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Another report Spurs will not trade Kawhi Leonard within West

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The people around Kawhi Leonard made it clear (through leaks to the media, not by talking to the Spurs at first): Leonard wants out of San Antonio, and he wants to go to Los Angeles. Specifically, the Lakers.

Almost as quickly, the Spurs leaked that they were not going to trade Leonard to the Lakers or any team in the West.

Sam Amick of the USA Today echoed that sentiment in his discussion of LeBron James‘ offseason options on Saturday.

But in the days that followed, the Spurs wasted no time in sending this message all around the NBA: The only Western Conference team he might be playing for is theirs.

Fellow West teams have been told, in essence, to get lost – none moreso than the Lakers, according to ESPN. As it stands, the Spurs are determined to either fix the situation or trade Leonard to an Eastern Conference team.

Leonard has leverage here: He can tell teams he will not re-sign with them and will leave as a free agent. That will scare off most teams who don’t want to put in

Would it scare off Boston or Philadelphia? The rumor is no. Those teams have real interest in Leonard, and both have the assets to get a deal done and make the bet that a year in their cultures, with their coaches and top players, a year contending, and with their fans and city would win Leonard over. Just like Oklahoma City made that bet with Paul George. Also, whoever trades for Leonard will be able to offer a five-year, $188 million contract, while as a free agent the max will be four years, $137 million. For a guy who just missed almost an entire season with an injury, that guarantee can matter.

Boston could go all in on an offer — Jaylen Brown, Marcus Morris, the Kings first-round pick next season (top one protected) and the Clippers first round pick next year (lottery protected). Philadelphia could put together an offer of Markelle Fultz, Robert Covington, and Miami’s unprotected 2021 pick (the first year high schoolers likely re-enter the NBA draft, making it a deep one).

The question is would those team put in all those assets on a bet they would win Leonard over?

The other big looming question, when the offers start to come in will a rational Spurs front office reconsider and look at a trade from the Lakes of Brandon Ingram, Kyle Kuzma, a future first, and the contract of Luol Deng to balance out the numbers. Would they consider it superior because they like Ingram? (That trade may require a third team to take on Deng’s contract, and the Lakers might need to throw in Lonzo Ball or some other sweetener to get a team to take on Deng’s $36 million remaining.)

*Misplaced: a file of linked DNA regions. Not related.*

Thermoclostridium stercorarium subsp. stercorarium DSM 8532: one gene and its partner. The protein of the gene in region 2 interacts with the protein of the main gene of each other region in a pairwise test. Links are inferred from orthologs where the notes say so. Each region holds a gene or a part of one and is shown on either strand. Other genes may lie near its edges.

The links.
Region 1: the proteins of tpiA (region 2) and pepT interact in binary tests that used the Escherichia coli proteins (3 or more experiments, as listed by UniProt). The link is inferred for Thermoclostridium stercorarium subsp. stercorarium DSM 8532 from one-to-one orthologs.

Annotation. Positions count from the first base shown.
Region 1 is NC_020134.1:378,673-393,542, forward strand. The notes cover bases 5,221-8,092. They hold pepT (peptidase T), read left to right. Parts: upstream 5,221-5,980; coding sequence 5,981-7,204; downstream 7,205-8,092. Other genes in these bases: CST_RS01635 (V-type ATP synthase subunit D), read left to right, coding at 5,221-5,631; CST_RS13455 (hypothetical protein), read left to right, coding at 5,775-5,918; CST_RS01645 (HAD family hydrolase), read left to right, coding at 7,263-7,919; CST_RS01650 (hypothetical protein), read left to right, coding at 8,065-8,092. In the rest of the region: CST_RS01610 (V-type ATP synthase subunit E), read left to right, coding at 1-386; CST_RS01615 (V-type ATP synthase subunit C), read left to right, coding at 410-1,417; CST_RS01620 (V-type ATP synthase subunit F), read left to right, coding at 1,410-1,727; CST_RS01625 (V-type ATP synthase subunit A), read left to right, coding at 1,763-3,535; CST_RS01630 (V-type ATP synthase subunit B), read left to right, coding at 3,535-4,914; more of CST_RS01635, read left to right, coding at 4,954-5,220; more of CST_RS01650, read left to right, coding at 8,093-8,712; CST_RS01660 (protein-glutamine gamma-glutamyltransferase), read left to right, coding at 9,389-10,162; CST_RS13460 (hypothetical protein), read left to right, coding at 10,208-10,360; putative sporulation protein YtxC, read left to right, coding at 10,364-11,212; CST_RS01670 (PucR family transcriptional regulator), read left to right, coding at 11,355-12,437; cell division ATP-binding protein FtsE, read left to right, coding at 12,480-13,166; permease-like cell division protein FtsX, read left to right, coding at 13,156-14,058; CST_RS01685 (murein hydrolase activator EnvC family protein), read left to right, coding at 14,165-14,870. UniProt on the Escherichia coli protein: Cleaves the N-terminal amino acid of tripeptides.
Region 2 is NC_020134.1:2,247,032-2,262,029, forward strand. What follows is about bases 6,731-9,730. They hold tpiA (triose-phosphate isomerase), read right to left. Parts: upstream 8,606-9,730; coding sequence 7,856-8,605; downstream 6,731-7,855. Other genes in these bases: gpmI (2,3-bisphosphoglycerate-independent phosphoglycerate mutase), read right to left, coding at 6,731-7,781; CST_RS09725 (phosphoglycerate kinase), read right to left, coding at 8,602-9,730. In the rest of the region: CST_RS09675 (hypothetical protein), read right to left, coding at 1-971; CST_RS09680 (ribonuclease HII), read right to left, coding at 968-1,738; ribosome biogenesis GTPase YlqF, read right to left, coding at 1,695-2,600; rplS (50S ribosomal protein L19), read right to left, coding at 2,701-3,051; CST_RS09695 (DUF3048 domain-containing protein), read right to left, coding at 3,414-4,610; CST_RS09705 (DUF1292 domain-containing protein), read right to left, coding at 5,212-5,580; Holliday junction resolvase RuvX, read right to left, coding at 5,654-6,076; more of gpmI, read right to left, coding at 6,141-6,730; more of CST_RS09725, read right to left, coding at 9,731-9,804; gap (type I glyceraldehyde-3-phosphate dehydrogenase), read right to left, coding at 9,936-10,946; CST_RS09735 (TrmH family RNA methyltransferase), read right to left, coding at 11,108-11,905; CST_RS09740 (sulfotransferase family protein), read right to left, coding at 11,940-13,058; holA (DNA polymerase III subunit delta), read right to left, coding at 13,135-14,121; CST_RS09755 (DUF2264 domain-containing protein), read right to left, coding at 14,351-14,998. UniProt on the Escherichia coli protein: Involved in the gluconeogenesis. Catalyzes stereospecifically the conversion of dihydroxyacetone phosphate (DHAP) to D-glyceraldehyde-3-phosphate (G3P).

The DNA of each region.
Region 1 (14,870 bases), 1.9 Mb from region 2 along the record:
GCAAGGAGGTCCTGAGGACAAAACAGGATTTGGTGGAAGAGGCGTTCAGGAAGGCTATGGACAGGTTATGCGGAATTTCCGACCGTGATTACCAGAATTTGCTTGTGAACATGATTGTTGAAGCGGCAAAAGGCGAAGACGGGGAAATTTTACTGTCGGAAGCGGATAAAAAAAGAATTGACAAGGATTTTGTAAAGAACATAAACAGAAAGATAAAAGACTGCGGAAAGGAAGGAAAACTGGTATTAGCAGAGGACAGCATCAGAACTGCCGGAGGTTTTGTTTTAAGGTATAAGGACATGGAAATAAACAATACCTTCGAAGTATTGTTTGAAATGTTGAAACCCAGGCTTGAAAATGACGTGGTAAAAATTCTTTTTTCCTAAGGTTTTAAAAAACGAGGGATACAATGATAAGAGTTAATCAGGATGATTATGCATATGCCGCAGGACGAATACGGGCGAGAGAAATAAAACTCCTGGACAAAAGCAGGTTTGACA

Expect the Spurs to take their time with this, try to win Leonard back over, then consider all their options. They are in no rush, in fact, they’d love to create a bidding war for Leonard. Any offer from Boston and Philadelphia on the table in July will be on the table in September when training camps open. The Lakers, however, may be in a very different space.

It’s going to be a very interesting next few weeks.

Report: Utah “frontrunner” to land Mike Conley Jr. if Memphis trades him this week

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Utah feels like it is close — a 50-win team two seasons in a row, an elite defense, an All-NBA center in Rudy Gobert and an elite shot creator in Donovan Michell. They look at the West next season, with a depleted Warriors team, and see an opening.

Yet when Utah fell to Houston 4-1 in the first round of the playoffs this year, it was reminded of what is keeping the team from being truly elite, and another shot creator and shooter is at the top of that list.

Enter Mike Conley Jr. He averaged 21.1 points and 6.4 assists per game last season, shot 36.4 percent from three, and plays strong defense. Conley would be an upgrade over Ricky Rubio at the spot.

The almost All-Star point guard out of Memphis is available via trade. He’s the kind of veteran floor general, shooter, and shot creator Utah could use. The Jazz and Grizzlies talked but couldn’t come to an agreement at the trade deadline, but the sides are talking again and conversations are “intensifying” in the run-up to the NBA Draft Thursday, reports Shams Charania of The Athletic.

The Grizzlies are intensifying talks to potentially move franchise cornerstone Mike Conley Jr., league sources told The Athletic. Memphis has been in conversations with the Jazz and Utah is a frontrunner to acquire Conley should the Grizzlies trade the point guard during draft week, league sources said.

What would be in a trade package? Certainly the No. 23 pick in this draft, plus some young players the Grizzlies like (maybe Grayson Allen, Royce O’Neal, and even someone like Jae Crowder. Reports say Derick Favors is not part of the discussion.

While anything can happen the week of the draft — and things change quickly — don’t be surprised if some version of this trade gets done.

Kawhi Leonard wins day with last laugh — his viral laugh — at end of speech

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Kawhi Leonard just won again.

He won his second NBA title leading the Toronto Raptors to the franchise’s first crown. He earned his second Finals MVP in the process.

Then on Monday he had the last laugh and won the Raptors’ championship parade in Toronto by ending his speech with his laugh, the same one that went viral at the start of the season.